Monday, November 3

Introducing: My Dreaded Year 9s!

Today was the first day where I was able to take stock of how far I've come with my unruly, disruptive and, frankly, insane Year 9s since Sept.

Weeks 1-3: Chaos. It took 15 minutes for them to quieten down sufficiently for me to give instructions, even then nobody listened. I was issuing detentions and sending notes home almost every day.

Week 9: After 2 minutes standing in front of the class silently with my arms folded across my chest, staring wildly and malevolently the class are, finally, silent. I call this technique 'The Pirate Stare', I imagine that I am about to make them walk the plank. If they disrupt this quiet again I just say, very softly, 'that's fine, I'll just come and fetch you at the end of the day to make the time up, you know I'll do it'.

And believe me, they know. I have pursued them relentlessly, like a hound on a scent, since September. With 21 kids out of 30 on the school's special needs register (mostly for behavioural difficulties) I have to be on my toes and work them like a drill sergeant.

Drizzle, dark evenings and delays

There were a few pleasant ripples in what was otherwise a washout of a day today. The journey to school was HORRIFIC, and I was forced to ride 4 separate Underground lines because of a 'person under a train'. Why would a person choose such an inconvenient time as rush hour to throw themselves under a train at one of London's busiest stations (Oxford Circus)? Actually, now I think about it, why wouldn't they? I have felt dangerously close to suicide several times on the way to work. Maybe one day I will actually do it and manage to piss off a few hundred bustling commuters in the process. Death and major annoyance; the phrase 'two birds with one stone' comes to mind...

The children were particularly exuberant after their half term break, and consequently more difficult to control than usual. To try and divert myself from giving up and sitting on the floor in protest at their behaviour I have begun mentally compiling a sort-of dictionary of all the terms they use in their silly W9 patois. I will share a few with you now:
Jokes: Funny. As in 'Remember when Abdul and Ryan had that fight? That was jokes!'
Butters: Ugly. As in 'Miss, so basically what you're saying is that Richard III was butters, right?'
Swag: Unusual. Quirky. As in 'Miss you're looking a bit swag today'. I was wearing bright pink shoes, a bright green cardigan and a yellow top. I deserved it.

Still haven't got to Westfield. I'm showing unusual restraint. However, I did find out that many of my students are now already hanging about there and referring to it as their 'yard' so it's probably wise not to go after all.

* My cat has an incredibly annoying habit of nuzzling underneath my hand and forcing me to stroke him while I type. If I refuse to cooperate he shoves his huge boy-cat face in front of the screen. He's doing it now. I feel cruel shooing him away. That's actually bollocks. I don't give a fuck. I just wanted you to think that I am kind to animals.

Sunday, November 2


I had 6 diazepam tablets left over from my holiday (I take them to alleviate plane-stress). A couple of hours ago I was feeling a little anxious about returning to school and resuming my hectic working life, so I took a tablet. Is this drug abuse? I do feel much better. But a little guilty.

Saturday, November 1

Guten tag!!!

I have made a half-term resolution to blog more often. This is bad news for whoever still bothers to read this (blah blah blah), but a positive effort on my part, to try and maintain the cheery mood that has lingered for the last couple of weeks.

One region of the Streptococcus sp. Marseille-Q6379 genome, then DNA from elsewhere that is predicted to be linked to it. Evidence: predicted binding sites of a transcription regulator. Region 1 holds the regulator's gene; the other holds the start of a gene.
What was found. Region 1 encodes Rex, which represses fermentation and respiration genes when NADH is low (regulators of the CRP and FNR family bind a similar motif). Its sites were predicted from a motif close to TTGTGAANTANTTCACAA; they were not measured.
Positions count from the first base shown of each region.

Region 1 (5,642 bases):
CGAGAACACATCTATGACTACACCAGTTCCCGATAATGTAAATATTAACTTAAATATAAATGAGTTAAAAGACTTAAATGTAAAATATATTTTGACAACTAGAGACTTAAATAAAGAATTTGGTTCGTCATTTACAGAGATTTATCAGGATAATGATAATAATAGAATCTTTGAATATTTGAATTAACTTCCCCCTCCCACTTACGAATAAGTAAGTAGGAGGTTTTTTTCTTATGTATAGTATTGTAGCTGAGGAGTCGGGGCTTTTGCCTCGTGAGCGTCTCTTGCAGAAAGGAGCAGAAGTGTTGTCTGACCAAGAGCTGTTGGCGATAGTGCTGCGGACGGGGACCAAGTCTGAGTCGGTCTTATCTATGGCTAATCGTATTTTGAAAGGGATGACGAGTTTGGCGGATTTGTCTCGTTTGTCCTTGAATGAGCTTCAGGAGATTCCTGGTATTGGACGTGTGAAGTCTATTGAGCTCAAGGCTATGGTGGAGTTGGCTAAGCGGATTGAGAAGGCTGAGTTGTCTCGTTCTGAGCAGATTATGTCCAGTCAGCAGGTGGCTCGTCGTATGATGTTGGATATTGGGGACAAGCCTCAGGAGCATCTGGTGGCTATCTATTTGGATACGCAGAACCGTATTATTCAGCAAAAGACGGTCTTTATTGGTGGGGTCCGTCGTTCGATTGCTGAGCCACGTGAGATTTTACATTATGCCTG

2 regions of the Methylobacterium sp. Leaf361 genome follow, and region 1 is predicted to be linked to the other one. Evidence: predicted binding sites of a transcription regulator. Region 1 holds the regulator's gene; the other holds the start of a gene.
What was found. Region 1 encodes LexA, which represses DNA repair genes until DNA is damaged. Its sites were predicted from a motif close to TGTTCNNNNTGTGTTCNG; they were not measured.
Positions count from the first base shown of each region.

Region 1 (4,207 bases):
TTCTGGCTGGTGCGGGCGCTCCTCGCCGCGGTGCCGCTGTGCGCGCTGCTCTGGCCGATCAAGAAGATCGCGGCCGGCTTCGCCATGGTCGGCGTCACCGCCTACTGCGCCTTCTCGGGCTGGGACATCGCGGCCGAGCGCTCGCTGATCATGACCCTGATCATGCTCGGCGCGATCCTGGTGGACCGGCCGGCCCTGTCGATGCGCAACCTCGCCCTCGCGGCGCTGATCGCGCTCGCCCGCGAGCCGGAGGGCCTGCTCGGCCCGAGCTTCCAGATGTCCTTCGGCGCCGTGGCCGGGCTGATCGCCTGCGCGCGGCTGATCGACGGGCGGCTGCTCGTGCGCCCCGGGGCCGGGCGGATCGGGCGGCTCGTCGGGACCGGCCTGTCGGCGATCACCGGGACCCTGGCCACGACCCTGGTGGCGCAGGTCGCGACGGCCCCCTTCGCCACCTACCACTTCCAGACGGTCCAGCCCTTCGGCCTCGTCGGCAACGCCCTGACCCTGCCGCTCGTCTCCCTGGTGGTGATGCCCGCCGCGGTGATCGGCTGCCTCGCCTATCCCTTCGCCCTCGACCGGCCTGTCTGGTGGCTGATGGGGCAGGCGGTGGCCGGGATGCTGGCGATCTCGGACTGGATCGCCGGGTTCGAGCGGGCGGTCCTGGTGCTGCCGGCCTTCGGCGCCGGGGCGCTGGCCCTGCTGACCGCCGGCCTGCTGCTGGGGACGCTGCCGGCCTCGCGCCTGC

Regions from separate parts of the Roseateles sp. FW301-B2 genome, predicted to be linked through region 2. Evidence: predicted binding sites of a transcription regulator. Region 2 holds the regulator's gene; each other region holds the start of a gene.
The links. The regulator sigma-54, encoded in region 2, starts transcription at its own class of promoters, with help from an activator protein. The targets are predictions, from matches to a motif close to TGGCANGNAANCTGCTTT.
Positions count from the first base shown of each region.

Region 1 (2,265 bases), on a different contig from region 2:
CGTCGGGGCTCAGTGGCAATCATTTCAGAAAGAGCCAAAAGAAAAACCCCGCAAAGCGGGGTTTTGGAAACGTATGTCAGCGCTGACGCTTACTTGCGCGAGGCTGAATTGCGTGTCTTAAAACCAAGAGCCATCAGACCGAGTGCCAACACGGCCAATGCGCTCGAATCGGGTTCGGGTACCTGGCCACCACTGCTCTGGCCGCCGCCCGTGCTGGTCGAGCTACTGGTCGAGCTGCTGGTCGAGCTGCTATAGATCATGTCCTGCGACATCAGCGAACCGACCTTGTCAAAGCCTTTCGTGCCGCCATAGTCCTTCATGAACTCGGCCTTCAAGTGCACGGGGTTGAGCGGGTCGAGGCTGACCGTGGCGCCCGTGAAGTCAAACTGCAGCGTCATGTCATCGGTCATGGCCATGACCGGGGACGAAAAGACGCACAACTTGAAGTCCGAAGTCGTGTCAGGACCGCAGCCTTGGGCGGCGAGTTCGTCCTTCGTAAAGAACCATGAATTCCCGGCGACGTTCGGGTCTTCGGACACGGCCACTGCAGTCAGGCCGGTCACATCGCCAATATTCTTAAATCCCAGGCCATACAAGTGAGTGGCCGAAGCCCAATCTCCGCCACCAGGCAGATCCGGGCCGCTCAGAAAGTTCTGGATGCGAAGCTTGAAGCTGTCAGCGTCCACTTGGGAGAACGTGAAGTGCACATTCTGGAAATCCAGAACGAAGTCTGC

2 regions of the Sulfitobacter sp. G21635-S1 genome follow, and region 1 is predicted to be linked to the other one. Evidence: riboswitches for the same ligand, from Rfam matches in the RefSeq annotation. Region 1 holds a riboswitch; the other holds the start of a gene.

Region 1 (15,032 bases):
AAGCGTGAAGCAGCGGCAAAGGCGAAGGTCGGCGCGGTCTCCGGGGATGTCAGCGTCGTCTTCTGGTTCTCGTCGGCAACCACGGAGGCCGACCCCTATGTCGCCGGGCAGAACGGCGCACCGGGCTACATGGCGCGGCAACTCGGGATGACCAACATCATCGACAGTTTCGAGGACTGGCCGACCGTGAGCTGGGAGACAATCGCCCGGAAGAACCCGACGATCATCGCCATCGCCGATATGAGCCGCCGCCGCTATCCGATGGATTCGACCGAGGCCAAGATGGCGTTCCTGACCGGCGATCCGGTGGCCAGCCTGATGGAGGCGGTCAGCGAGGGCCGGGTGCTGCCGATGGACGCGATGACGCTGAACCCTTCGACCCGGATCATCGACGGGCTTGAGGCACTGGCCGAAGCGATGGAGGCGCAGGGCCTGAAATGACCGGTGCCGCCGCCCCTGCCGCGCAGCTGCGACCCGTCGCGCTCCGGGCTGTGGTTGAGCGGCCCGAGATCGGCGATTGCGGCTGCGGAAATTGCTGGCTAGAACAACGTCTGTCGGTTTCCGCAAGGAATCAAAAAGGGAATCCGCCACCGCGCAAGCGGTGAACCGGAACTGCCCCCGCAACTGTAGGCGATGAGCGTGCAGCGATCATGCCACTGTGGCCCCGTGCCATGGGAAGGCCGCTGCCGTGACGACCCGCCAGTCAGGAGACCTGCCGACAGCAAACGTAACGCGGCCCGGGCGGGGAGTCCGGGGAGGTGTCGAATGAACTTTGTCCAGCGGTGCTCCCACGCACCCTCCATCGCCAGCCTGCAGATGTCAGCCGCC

School is going reasonably well. I have had two 'good' inspections; one from OFSTED and the other from Westminster LEA. I am up to date with my marking. I am keeping my head down and trying not to get involved with the gossiping networks that pervade all staffrooms across the UK. I have not been stabbed or happy slapped, yet. I have only made two children cry. And it is only seven weeks until the Christmas hols.

Last week James and I had a much-needed city break in Berlin. It is, without doubt, the coolest place I have ever been in my life. Everything there just works. For a place with such a troubled and tragic history it is the most tolerant and 'together' city that I have encountered (in my, I admit, somewhat limited travelling portfolio). We stayed in a tongue-in-cheek DDR retro hostel in East Berlin, amongst the rows and rows of identical towering grey apartment blocks. It looked bleak, but felt quite cosy. We tried to fit as much into our trip as possible, leaving room for beer drinking and sausage eating, but I was most impressed by a visit to the Stasi headquarters. It's quite a way off the main tourist drag, and barely signposted, but an utterly fascinating and terrifying testimony to a ludicrous regime. I took some photos of the mental surveillance equipment that they used, and will hopefully post them as soon as I work out how to get them out of my dad's digital camera.

I haven't felt like lying down and switching off, or rampaging through Oxford Street with my Solo card for a few months now. The routine and stability of my home and my job has evened me out marvellously. The only problem now is that I find myself occasionally terrified of losing everything that I have worked so hard for, especially James, who made it all possible.

The new flat is really starting to feel like home. I love coming home to the suburbs every night and almost forgetting I live in London. I am currently hoarding items and cultivating a Moomin themed bathroom.

What else? Oooh, yes. I am VERY excited about going to Westfields Mall as it is very close to my school. I will try and drag my workmate Andraya there this week and take a few snaps of it's shiny newness.

Just read this back. It sounds very rushed and rusty. Ah well. I can't be arsed to rewrite it.

Do Google searches and that...